So are they planning to tell your son that he is not to tell you where he has been for the weekend? Or will they blindfold him so he can't see the house number and street name?!

I completely see why you did a reverse AIBU. There are often different responses to Mums/Dads.

PrettyPaperweight Sat 20-Jul-13 22:21:53

Its a fundamental responsibility to be aware within reason of the location of your child

What is the consequence of failing in that responsibility, sock?

I admit that I've done it for years, it never occurred to me that my DDs Dad should tell me when she spends a night at a sleepover with friends, or a weekend with grandparents hundreds of miles away.

My DP is guilty too, and I'm sure a lot of NRP are - he never knows whether his DCs are in their Mums care or someone else's; she works shifts so has a network of support - but DP is excluded from that - its reassuring to hear that the law would be on his side if he insisted on knowing where his DCs were regularly spending time.

IneedAsockamnesty Sat 20-Jul-13 20:43:34

Parents don't have rights they have responsibilities.

Its a fundamental responsibility to be aware within reason of the location of your child and have on knowing where they are on a regular basis know they are safe.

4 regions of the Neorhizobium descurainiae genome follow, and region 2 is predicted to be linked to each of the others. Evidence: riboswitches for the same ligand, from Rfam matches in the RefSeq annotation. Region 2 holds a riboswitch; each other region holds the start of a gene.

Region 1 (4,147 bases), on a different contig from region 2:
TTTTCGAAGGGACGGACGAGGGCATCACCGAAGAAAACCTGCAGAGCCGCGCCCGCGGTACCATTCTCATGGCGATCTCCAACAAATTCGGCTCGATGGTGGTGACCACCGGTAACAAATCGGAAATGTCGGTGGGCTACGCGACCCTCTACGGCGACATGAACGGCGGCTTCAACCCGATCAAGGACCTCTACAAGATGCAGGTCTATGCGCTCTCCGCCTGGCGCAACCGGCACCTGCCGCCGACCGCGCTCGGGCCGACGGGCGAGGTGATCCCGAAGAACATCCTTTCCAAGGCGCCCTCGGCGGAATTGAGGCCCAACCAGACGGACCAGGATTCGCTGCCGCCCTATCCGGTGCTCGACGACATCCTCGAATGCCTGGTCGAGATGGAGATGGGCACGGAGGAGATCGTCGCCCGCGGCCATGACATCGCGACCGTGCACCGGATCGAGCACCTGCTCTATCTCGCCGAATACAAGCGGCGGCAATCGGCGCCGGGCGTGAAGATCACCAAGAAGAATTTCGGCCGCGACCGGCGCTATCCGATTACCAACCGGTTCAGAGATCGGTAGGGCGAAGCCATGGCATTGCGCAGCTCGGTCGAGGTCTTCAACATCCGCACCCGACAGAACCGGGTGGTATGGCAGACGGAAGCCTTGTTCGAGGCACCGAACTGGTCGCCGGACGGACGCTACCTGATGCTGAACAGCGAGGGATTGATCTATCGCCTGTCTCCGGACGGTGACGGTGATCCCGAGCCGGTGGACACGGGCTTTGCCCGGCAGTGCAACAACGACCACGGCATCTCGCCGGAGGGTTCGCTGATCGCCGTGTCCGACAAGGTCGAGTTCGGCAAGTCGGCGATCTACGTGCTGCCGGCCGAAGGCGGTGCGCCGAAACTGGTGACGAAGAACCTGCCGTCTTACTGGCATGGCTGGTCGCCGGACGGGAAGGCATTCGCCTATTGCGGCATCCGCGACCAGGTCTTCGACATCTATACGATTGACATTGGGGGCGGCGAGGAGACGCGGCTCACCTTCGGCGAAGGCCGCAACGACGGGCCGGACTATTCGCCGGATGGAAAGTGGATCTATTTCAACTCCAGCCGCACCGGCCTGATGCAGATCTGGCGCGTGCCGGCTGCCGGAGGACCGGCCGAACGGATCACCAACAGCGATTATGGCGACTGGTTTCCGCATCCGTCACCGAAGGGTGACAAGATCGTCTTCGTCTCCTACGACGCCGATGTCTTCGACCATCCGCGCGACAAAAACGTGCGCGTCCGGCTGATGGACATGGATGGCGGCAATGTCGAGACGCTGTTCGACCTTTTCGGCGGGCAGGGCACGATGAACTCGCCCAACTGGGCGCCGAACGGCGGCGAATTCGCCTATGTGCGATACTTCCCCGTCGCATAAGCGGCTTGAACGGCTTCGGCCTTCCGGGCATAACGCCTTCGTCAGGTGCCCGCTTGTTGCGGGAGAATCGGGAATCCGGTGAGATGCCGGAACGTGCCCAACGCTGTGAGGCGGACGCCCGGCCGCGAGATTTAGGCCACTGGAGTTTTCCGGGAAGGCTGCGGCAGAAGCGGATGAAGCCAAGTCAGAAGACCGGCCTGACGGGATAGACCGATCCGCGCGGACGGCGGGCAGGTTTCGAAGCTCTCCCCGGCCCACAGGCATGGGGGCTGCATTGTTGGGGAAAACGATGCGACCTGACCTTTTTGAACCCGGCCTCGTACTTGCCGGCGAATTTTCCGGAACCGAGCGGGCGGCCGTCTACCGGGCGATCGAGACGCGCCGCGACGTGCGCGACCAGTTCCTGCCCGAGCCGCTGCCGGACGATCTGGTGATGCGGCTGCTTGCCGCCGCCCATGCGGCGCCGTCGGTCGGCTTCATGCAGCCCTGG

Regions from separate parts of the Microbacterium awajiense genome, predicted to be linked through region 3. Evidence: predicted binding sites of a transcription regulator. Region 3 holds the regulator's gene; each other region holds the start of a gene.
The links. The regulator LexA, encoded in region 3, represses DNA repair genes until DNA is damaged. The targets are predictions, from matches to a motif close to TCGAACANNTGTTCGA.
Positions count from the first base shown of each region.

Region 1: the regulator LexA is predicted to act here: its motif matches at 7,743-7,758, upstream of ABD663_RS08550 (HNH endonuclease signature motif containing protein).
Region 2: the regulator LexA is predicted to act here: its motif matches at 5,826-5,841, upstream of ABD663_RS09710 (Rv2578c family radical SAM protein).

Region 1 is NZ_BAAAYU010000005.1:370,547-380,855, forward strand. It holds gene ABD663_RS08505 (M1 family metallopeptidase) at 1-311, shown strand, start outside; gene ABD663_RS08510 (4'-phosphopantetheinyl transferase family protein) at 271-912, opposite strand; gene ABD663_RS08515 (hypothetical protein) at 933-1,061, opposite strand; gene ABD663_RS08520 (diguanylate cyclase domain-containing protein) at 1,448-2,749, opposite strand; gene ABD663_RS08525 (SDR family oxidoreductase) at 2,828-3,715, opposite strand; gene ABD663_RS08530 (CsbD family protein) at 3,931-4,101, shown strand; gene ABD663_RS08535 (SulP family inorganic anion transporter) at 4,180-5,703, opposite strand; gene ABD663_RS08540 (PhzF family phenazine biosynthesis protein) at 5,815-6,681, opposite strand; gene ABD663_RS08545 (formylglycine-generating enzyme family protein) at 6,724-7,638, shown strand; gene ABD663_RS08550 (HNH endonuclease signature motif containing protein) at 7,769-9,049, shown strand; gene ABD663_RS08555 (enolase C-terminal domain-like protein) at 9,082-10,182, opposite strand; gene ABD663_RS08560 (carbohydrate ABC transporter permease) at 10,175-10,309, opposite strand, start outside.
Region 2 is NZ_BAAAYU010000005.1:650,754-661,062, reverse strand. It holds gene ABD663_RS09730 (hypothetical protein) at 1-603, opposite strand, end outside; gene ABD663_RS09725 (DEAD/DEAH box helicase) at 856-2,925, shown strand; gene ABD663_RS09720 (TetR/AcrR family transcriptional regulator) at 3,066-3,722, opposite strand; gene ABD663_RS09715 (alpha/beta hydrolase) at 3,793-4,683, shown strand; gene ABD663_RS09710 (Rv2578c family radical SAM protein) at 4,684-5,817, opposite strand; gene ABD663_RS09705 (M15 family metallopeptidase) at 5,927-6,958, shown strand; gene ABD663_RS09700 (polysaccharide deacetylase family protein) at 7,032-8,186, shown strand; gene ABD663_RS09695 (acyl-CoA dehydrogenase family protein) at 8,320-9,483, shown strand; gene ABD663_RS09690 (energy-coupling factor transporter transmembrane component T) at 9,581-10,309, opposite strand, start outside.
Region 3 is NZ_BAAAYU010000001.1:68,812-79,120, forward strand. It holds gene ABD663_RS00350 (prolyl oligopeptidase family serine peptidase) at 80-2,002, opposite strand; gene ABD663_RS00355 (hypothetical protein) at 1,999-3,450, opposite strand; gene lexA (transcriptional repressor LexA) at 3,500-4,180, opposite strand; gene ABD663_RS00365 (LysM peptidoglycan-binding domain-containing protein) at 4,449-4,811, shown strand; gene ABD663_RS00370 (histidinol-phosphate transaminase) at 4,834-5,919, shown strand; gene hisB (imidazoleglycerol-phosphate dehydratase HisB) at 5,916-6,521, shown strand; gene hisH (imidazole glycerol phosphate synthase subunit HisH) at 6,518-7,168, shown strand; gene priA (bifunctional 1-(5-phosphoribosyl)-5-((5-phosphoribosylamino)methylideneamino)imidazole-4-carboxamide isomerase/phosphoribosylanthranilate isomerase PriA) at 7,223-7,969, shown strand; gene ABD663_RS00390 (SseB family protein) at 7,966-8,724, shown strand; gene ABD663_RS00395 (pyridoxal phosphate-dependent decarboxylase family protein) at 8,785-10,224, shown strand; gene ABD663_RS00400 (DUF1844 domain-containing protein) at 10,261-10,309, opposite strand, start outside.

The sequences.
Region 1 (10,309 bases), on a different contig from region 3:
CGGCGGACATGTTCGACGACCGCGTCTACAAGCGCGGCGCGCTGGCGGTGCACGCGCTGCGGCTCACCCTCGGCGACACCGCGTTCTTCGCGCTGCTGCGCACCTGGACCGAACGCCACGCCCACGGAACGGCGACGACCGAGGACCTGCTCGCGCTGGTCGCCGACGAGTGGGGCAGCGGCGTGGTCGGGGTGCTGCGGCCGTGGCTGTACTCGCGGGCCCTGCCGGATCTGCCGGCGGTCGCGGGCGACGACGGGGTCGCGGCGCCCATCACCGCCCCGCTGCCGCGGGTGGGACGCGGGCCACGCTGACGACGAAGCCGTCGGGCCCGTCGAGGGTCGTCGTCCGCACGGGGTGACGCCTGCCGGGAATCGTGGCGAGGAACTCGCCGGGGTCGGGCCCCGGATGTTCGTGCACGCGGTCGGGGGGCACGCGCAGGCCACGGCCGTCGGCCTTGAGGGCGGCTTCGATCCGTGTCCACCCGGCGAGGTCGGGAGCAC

StuntGirl Sat 20-Jul-13 16:58:09

He has moved house. It is only logical and sensible that he updates you with his new contact details. It matters not that the house he has moved into is his girlfriends house.

I would do the same thing as you.

Spero Sat 20-Jul-13 16:39:46

Pretty - you are quite right, people need to think hard about what stress they can handle and family court proceedings are no walk in the park. They can only ever be a last resort.

But when I was faced with an ex who did to seem to understand my perfectly reasonable requests for information about where a three year old would be and how I could get hold of him if I needed to, I do not see what other option I would have had open to me.

Fortunately someone must have spoken to him and told him not to be an arse because he eventually saw the light and now provides the information without making big song and dance about it.

SoupDragon Sat 20-Jul-13 16:29:43

I wonder how the OPs Ex would react should she state her intention to move house and not give him her new address.